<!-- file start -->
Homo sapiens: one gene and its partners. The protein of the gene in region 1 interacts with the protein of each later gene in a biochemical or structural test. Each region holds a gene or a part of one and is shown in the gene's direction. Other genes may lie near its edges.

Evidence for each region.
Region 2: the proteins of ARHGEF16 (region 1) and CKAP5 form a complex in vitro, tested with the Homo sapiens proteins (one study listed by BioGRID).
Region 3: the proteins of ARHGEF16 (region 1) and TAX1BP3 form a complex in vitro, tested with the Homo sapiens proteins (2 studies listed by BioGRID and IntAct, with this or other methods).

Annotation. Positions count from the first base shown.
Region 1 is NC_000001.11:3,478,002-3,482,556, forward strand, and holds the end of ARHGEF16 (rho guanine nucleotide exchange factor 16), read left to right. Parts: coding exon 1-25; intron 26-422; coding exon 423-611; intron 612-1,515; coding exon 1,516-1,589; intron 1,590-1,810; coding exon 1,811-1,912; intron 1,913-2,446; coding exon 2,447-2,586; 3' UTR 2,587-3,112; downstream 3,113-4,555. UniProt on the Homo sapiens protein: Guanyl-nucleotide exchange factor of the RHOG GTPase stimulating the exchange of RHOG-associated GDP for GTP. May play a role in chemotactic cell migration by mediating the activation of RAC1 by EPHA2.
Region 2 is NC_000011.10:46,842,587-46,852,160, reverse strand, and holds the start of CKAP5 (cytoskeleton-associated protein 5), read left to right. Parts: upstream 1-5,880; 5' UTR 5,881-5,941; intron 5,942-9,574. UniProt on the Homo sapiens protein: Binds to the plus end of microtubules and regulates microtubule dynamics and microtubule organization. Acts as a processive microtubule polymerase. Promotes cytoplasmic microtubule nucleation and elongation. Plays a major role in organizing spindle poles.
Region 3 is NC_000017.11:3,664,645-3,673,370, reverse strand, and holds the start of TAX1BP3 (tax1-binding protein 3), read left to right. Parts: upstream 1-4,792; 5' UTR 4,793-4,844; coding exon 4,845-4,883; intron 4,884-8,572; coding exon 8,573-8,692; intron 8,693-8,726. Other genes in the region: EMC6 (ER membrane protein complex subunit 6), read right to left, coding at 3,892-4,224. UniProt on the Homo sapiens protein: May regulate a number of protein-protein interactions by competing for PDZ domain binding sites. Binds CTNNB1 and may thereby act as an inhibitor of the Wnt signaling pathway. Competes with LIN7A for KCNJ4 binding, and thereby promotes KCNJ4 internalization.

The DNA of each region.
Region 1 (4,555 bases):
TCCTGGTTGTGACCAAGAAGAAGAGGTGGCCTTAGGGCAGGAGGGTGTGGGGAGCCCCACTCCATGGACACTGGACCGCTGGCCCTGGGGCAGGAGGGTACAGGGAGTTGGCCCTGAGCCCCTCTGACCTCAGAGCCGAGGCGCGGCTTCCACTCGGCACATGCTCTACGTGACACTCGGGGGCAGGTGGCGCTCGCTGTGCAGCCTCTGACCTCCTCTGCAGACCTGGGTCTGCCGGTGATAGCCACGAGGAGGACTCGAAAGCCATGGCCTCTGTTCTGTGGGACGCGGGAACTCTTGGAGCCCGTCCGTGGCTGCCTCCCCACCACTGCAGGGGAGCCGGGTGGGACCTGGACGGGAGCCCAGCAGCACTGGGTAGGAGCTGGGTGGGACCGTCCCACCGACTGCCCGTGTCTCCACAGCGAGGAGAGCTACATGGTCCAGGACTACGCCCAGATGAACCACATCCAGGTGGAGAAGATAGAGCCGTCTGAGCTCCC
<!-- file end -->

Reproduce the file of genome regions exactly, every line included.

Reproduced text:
Homo sapiens: one gene and its partners. The protein of the gene in region 1 interacts with the protein of each later gene in a biochemical or structural test. Each region holds a gene or a part of one and is shown in the gene's direction. Other genes may lie near its edges.

Evidence for each region.
Region 2: the proteins of ARHGEF16 (region 1) and CKAP5 form a complex in vitro, tested with the Homo sapiens proteins (one study listed by BioGRID).
Region 3: the proteins of ARHGEF16 (region 1) and TAX1BP3 form a complex in vitro, tested with the Homo sapiens proteins (2 studies listed by BioGRID and IntAct, with this or other methods).

Annotation. Positions count from the first base shown.
Region 1 is NC_000001.11:3,478,002-3,482,556, forward strand, and holds the end of ARHGEF16 (rho guanine nucleotide exchange factor 16), read left to right. Parts: coding exon 1-25; intron 26-422; coding exon 423-611; intron 612-1,515; coding exon 1,516-1,589; intron 1,590-1,810; coding exon 1,811-1,912; intron 1,913-2,446; coding exon 2,447-2,586; 3' UTR 2,587-3,112; downstream 3,113-4,555. UniProt on the Homo sapiens protein: Guanyl-nucleotide exchange factor of the RHOG GTPase stimulating the exchange of RHOG-associated GDP for GTP. May play a role in chemotactic cell migration by mediating the activation of RAC1 by EPHA2.
Region 2 is NC_000011.10:46,842,587-46,852,160, reverse strand, and holds the start of CKAP5 (cytoskeleton-associated protein 5), read left to right. Parts: upstream 1-5,880; 5' UTR 5,881-5,941; intron 5,942-9,574. UniProt on the Homo sapiens protein: Binds to the plus end of microtubules and regulates microtubule dynamics and microtubule organization. Acts as a processive microtubule polymerase. Promotes cytoplasmic microtubule nucleation and elongation. Plays a major role in organizing spindle poles.
Region 3 is NC_000017.11:3,664,645-3,673,370, reverse strand, and holds the start of TAX1BP3 (tax1-binding protein 3), read left to right. Parts: upstream 1-4,792; 5' UTR 4,793-4,844; coding exon 4,845-4,883; intron 4,884-8,572; coding exon 8,573-8,692; intron 8,693-8,726. Other genes in the region: EMC6 (ER membrane protein complex subunit 6), read right to left, coding at 3,892-4,224. UniProt on the Homo sapiens protein: May regulate a number of protein-protein interactions by competing for PDZ domain binding sites. Binds CTNNB1 and may thereby act as an inhibitor of the Wnt signaling pathway. Competes with LIN7A for KCNJ4 binding, and thereby promotes KCNJ4 internalization.

The DNA of each region.
Region 1 (4,555 bases):
TCCTGGTTGTGACCAAGAAGAAGAGGTGGCCTTAGGGCAGGAGGGTGTGGGGAGCCCCACTCCATGGACACTGGACCGCTGGCCCTGGGGCAGGAGGGTACAGGGAGTTGGCCCTGAGCCCCTCTGACCTCAGAGCCGAGGCGCGGCTTCCACTCGGCACATGCTCTACGTGACACTCGGGGGCAGGTGGCGCTCGCTGTGCAGCCTCTGACCTCCTCTGCAGACCTGGGTCTGCCGGTGATAGCCACGAGGAGGACTCGAAAGCCATGGCCTCTGTTCTGTGGGACGCGGGAACTCTTGGAGCCCGTCCGTGGCTGCCTCCCCACCACTGCAGGGGAGCCGGGTGGGACCTGGACGGGAGCCCAGCAGCACTGGGTAGGAGCTGGGTGGGACCGTCCCACCGACTGCCCGTGTCTCCACAGCGAGGAGAGCTACATGGTCCAGGACTACGCCCAGATGAACCACATCCAGGTGGAGAAGATAGAGCCGTCTGAGCTCCC